A startup has a plan to solve the housing crisis with cheap backyard ‘granny flats'

A startup out of Los Angeles, California, wants to bring small, pre-fabricated living spaces into the backyards of the country's hottest real estate markets.

The homes range in size from 300 to 1,200 square feet — but don't call them tiny homes.

"When you think of tiny homes, a very specific image comes to mind," says Alexis Rivas, the 23-year-old CEO and cofounder of Cover. "A tiny home is just one category of what a Cover unit can be."

Cover, founded in 2014, is a technology company disguised as a residential architecture firm. The company plans, designs, and manufactures backyard studios, in-law units, home offices, and guest rooms — collectively known as accessory dwelling units (ADU) — using machine learning and methods borrowed from the aerospace and automotive industries.

The long-term goal, according to Rivas, is to increase the housing supply in cities where the cost of living has become prohibitive, in the hopes of driving market prices down.

In January, legislation went into effect in California that makes it easier and cheaper for homeowners to build ADUs. The state hopes to see the housing stock climb as a result.

If a homeowner is interested in putting an ADU on their property, they can fill out a survey of 50 to 100 questions, which covers everything from land type to cabinet finishes. For a one-time fee of $250, an algorithm gathers information on zoning and build codes in the area and returns multiple design options that meet the needs of the owner as well as city requirements.

Once a design has been selected, Cover works on behalf of the buyer to gather the necessary permits, which takes up to 12 weeks. It charges a $20,000 deposit.

In a typical home build, construction crews take measurements and cut many materials on-site. Cover aims to make the fabrication process quicker and more precise by building parts of the house in a factory, where the company uses automated cutting tools and design software. Homes arrive on the property as giant slabs, already fit with electrical wiring, plumbing, and finishes. They can essentially be assembled like IKEA furniture.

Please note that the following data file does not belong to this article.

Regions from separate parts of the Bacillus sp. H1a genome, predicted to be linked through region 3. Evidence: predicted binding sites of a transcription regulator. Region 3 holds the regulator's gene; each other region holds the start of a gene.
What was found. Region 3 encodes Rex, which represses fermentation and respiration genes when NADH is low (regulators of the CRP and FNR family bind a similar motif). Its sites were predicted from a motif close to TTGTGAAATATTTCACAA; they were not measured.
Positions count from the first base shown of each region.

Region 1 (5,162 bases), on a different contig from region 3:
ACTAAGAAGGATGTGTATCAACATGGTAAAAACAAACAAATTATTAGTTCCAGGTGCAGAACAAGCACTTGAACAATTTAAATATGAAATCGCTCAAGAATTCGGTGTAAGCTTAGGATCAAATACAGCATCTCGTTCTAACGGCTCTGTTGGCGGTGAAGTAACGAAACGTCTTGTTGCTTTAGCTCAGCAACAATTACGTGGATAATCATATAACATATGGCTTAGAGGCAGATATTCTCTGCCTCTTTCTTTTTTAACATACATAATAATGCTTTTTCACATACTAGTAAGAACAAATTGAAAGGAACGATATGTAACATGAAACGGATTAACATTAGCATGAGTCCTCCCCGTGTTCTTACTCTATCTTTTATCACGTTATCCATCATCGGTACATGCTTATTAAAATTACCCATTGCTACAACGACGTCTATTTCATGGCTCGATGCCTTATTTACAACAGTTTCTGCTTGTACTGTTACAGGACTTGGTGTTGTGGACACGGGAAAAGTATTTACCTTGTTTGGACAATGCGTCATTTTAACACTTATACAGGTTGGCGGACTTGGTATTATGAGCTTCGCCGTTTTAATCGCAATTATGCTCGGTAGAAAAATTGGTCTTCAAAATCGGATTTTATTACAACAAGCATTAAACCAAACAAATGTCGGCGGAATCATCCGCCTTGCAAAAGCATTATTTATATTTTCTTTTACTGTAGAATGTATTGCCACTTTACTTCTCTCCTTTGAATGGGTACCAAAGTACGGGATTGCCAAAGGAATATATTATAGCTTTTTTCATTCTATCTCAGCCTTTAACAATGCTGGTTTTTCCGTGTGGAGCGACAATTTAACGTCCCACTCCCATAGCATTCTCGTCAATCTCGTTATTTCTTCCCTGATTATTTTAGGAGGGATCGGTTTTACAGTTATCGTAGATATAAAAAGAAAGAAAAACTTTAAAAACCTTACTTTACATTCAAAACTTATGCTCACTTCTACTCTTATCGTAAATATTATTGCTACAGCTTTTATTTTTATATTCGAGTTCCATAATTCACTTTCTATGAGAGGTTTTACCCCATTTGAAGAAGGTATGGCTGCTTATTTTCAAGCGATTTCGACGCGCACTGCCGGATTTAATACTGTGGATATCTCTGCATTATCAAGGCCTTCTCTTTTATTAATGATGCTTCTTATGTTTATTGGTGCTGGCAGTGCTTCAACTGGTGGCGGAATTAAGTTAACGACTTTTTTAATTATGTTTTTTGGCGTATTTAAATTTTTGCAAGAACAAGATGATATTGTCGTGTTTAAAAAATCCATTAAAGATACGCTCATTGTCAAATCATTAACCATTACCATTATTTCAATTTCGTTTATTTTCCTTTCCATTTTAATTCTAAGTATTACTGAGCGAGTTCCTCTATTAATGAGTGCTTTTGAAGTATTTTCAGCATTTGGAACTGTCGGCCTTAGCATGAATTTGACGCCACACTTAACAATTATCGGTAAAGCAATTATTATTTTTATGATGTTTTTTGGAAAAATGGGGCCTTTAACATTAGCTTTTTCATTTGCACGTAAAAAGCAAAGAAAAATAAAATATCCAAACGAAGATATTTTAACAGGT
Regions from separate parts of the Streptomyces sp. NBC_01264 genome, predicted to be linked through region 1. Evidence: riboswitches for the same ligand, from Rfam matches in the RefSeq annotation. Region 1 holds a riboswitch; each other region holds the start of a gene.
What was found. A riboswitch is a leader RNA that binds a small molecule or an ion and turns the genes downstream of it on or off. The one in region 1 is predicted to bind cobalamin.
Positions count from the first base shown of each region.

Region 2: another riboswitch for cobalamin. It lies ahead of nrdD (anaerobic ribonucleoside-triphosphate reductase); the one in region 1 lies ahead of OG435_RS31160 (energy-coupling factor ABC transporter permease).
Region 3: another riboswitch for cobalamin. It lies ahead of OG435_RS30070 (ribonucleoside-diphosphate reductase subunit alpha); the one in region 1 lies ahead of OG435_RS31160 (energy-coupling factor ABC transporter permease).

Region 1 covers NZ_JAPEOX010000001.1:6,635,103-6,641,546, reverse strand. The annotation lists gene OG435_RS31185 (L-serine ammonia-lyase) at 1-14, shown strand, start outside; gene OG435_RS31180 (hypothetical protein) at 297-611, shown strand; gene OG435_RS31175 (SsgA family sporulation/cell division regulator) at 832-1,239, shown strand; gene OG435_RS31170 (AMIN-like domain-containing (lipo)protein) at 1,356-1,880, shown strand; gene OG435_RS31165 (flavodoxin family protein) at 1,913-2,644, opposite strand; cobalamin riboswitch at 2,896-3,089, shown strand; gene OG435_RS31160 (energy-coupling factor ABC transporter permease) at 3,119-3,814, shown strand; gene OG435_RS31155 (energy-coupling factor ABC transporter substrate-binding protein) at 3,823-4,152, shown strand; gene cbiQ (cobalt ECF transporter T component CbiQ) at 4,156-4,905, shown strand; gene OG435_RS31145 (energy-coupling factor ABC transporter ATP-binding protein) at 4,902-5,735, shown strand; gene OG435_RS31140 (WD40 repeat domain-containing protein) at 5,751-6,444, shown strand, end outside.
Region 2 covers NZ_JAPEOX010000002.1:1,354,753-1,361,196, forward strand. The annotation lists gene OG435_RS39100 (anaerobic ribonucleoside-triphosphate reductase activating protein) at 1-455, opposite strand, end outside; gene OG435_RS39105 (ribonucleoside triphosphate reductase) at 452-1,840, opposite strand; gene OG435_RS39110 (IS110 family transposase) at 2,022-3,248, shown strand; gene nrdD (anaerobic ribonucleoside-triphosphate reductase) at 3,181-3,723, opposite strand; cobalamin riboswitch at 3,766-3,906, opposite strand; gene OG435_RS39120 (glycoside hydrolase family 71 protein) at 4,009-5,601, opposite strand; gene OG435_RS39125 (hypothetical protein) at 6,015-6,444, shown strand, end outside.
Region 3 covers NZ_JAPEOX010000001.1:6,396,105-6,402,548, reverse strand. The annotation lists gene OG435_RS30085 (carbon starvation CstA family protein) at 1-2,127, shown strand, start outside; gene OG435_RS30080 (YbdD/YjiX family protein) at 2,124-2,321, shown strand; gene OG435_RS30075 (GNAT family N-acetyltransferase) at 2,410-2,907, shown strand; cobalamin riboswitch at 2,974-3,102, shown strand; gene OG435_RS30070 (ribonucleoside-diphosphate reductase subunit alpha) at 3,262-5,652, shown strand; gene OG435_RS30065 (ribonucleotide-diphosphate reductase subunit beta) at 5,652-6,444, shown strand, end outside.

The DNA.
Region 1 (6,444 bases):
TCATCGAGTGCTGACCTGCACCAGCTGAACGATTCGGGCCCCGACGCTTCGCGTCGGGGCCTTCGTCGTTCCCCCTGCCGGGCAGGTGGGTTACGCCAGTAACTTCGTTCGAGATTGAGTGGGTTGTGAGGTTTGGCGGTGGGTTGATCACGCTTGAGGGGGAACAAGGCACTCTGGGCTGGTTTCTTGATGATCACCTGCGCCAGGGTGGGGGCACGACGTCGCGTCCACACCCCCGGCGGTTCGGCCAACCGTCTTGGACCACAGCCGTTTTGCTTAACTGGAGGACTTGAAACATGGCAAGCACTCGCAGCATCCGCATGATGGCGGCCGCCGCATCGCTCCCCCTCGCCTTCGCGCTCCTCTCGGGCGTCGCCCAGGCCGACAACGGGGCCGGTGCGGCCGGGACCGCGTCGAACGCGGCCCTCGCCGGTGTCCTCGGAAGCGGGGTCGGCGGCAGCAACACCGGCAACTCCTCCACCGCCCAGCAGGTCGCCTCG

This spring, Cover wrapped construction on its first pre-fab home. There are about a dozen more projects in the pipeline, ranging from a $90,000 backyard office to a $300,000 one-bedroom with a full kitchen. Structures start at $250 per square foot.

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Rivas says a majority of customers want to build ADUs to shelter aging parents and in-laws, with about 30% of customers interested in renting the studio to make a little side income.

Cover will focus on the Los Angeles market through 2017 and is eyeing an expansion to other expensive California cities like San Jose, San Francisco, and San Diego in the future. Rivas hopes that young people saddled with student debt and retirees will now be able to afford living in single-family home neighborhoods, which may also become more diverse as a result.

"A 400-square-foot backyard accessory dwelling unit is going to rent out for less than a $3,000-square foot home in that neighborhood," Rivas says.

The company raised $1.6 million in financing from top Silicon Valley firms General Catalyst and Khosla Venturesin March. The money will help Cover grow its team, Rivas says.

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